So the trouble is, he only found a trailer that he managed to convince himself (with help from certain underlings) was a BW lab, and it was always clear right from the start that it didn't contain even the slightest trace of any actual BW. He knew this, yet he suggested otherwise. Any reasonable person hearing his statement would have every reason to understand that the trailer contained BW. But it did not, and he knew it did not. Would you buy a used car from someone who communicated in such a slippery manner?

"I think you could make a convincing argument that in none of those cases would it be a 'weapon' of mass destruction."

I have no idea what you're trying to say. This is utter nonsense. "BW agent" can be fairly described as WMD. "Refined anthrax spores" can be fairly described as WMD. "50 Scuds with Sarin warheads" can be fairly described as WMD. An ostensible BW lab that contains no BW whatsoever cannot be fairly described as WMD. It can be fairly described as a BW lab.

"was unable to persuade them to permit the return of international weapons inspectors"

It's true that first he didn't let them in. But then he did. The statement you cite was spoken in April 2002. Trouble is, Bush didn't make his statement in April 2002. And when he made his statement, he didn't say "in April 2002 he wouldn't let them in." He said "he wouldn't let them in."

By the way, the fair test is to imagine what a reasonable but uninformed person would conclude if they only heard what Bush said, and they were not familiar with the facts via other sources (and this also applies to the business above about BW). Imagine if you asked such a person this question: "as far as you know, were there inspectors in Iraq in the period immediately preceding the invasion?" The person would inevitably answer "of course not, there have never been inspectors in Iraq, and especially not at the time prior to the invasion; I know this because Bush plainly said 'he wouldn't let them in,' and that this is why we went to war, and if he had let them in, we would not have gone to war."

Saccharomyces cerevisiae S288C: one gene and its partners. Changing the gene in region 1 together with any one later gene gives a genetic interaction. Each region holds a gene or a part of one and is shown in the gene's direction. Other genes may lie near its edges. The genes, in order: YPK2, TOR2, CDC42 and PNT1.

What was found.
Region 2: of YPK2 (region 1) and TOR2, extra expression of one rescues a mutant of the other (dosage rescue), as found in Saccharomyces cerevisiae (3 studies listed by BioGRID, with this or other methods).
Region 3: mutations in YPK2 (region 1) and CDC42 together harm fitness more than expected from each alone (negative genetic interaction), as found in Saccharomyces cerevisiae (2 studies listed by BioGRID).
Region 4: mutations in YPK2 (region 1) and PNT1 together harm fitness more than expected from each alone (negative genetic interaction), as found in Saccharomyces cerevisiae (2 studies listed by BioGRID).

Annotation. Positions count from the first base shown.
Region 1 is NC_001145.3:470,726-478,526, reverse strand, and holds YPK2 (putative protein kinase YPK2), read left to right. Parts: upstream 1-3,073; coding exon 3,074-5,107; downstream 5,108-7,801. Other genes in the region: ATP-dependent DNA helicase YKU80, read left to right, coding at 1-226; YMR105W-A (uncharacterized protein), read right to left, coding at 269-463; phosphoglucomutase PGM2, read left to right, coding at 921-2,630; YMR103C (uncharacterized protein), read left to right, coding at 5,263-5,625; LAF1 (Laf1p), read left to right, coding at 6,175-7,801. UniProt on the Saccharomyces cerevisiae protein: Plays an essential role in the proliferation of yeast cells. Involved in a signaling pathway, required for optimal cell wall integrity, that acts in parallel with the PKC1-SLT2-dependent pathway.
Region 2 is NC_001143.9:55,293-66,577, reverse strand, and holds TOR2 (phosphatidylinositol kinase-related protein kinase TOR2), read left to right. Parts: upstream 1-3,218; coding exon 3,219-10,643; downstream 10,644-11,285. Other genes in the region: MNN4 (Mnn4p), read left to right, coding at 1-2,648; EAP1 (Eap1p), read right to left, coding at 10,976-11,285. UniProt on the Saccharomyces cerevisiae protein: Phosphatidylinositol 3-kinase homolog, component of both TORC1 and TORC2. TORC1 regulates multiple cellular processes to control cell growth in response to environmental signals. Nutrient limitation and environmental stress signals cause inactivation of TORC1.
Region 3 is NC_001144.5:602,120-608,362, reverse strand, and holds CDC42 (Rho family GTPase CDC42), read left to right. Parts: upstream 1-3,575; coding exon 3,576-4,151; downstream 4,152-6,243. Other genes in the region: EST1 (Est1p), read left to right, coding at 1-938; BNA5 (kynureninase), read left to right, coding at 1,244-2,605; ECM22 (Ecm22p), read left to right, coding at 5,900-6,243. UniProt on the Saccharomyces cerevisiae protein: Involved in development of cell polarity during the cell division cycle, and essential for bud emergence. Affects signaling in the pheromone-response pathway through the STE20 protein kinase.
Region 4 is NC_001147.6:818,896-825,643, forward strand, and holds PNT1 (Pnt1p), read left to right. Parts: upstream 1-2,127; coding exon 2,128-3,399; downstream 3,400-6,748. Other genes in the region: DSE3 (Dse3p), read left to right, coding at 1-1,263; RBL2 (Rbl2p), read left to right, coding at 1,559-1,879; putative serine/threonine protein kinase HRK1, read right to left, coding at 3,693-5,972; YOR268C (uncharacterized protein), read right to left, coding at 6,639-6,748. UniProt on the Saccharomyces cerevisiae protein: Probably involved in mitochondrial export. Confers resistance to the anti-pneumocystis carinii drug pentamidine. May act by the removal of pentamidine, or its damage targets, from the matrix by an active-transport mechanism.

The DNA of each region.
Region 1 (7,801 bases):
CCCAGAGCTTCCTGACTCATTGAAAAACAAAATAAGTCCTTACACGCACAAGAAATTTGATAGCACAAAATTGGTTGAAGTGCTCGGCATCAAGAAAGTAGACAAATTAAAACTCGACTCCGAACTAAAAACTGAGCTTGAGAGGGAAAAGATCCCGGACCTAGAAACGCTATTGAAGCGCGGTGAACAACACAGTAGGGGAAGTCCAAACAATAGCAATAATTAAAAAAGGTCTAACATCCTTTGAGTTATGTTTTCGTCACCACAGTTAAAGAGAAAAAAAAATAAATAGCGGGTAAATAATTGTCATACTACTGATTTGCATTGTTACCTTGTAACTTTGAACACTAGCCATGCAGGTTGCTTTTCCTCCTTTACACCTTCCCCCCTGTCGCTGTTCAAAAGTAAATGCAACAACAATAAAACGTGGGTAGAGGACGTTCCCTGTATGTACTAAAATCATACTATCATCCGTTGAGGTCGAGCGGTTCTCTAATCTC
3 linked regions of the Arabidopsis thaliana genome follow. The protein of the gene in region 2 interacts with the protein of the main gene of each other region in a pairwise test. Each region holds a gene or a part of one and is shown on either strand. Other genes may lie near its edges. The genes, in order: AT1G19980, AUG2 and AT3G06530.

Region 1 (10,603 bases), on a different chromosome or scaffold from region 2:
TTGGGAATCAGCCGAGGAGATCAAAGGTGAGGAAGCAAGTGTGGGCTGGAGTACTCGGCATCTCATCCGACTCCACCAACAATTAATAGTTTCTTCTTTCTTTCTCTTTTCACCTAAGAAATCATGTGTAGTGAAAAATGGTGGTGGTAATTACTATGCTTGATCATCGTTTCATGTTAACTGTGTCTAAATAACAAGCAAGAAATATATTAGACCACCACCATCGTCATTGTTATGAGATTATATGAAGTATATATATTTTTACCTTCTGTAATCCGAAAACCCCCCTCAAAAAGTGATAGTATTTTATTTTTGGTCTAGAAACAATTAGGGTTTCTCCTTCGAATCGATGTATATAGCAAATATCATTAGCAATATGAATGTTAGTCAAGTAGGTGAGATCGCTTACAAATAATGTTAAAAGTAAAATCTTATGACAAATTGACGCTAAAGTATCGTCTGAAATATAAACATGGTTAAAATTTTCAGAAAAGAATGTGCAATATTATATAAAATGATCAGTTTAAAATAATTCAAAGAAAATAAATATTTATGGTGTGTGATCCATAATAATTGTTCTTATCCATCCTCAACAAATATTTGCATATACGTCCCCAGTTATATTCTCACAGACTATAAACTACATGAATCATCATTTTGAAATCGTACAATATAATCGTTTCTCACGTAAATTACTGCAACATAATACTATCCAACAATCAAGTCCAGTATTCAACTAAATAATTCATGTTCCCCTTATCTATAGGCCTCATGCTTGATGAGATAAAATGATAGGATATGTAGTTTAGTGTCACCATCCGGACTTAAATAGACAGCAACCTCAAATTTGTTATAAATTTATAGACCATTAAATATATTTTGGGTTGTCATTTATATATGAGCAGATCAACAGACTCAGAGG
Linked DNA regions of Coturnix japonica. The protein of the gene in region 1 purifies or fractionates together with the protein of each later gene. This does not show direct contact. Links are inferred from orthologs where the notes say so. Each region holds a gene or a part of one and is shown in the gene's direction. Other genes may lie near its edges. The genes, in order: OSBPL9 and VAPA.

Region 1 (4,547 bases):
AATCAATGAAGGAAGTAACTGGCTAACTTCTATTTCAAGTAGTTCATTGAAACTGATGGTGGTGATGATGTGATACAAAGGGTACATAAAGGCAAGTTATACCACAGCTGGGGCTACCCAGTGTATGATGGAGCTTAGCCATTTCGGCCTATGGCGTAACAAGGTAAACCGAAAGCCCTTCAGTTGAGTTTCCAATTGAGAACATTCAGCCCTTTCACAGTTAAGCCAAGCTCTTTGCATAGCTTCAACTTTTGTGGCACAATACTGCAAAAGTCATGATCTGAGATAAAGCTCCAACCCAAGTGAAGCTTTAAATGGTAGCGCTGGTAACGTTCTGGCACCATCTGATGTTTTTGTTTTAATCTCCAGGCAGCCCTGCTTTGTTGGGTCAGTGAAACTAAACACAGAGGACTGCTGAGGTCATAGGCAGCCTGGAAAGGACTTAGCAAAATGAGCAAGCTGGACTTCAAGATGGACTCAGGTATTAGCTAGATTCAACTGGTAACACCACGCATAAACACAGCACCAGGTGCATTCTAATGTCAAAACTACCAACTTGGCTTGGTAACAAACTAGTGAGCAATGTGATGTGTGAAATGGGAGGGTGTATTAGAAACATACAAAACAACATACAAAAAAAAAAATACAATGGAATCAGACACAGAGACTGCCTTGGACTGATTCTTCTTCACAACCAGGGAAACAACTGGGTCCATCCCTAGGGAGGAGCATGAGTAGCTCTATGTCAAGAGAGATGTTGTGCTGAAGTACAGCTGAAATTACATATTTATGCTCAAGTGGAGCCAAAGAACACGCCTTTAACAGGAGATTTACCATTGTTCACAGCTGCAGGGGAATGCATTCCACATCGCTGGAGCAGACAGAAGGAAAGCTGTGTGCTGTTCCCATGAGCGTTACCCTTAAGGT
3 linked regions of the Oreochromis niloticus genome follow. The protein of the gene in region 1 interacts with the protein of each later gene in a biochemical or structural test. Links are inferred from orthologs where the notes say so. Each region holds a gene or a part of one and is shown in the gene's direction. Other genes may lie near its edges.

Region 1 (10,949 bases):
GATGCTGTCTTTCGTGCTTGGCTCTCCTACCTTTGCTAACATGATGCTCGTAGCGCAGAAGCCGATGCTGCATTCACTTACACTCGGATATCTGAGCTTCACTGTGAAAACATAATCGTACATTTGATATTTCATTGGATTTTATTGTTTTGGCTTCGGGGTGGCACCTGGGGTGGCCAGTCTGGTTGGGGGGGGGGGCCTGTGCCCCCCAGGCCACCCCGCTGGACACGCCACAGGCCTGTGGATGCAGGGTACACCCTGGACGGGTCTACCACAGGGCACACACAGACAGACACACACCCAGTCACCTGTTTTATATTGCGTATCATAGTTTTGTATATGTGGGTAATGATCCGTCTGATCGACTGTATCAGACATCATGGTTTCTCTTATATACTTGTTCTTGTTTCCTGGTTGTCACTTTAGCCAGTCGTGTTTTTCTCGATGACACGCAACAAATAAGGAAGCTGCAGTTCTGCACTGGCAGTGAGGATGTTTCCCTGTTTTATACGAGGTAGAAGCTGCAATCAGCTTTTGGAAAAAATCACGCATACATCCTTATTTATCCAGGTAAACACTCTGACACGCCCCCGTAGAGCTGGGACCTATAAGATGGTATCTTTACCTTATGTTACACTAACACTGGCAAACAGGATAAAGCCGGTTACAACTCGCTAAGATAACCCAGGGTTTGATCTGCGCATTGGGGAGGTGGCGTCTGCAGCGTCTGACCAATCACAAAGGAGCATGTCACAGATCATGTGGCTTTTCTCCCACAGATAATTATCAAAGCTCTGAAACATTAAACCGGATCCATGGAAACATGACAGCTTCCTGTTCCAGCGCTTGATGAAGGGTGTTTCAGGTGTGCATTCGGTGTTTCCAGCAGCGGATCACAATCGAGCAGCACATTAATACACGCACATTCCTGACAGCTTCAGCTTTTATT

That is the plain and obvious interpretation of Bush's words: "we gave him a chance to allow the inspectors in, and he wouldn't let them in. And, therefore, after a reasonable request, we decided to remove him from power."

Note that those words convey a narrative. The first part of the narrative describes early 2002, when indeed "he wouldn't let them in." The third part of the narrative describes March 2003, which is ostensibly when "we decided to remove him from power." Notice the glaring absence of the second part of the story, which describes the period from roughly Nov to Mar, when in fact Saddam did "let them in."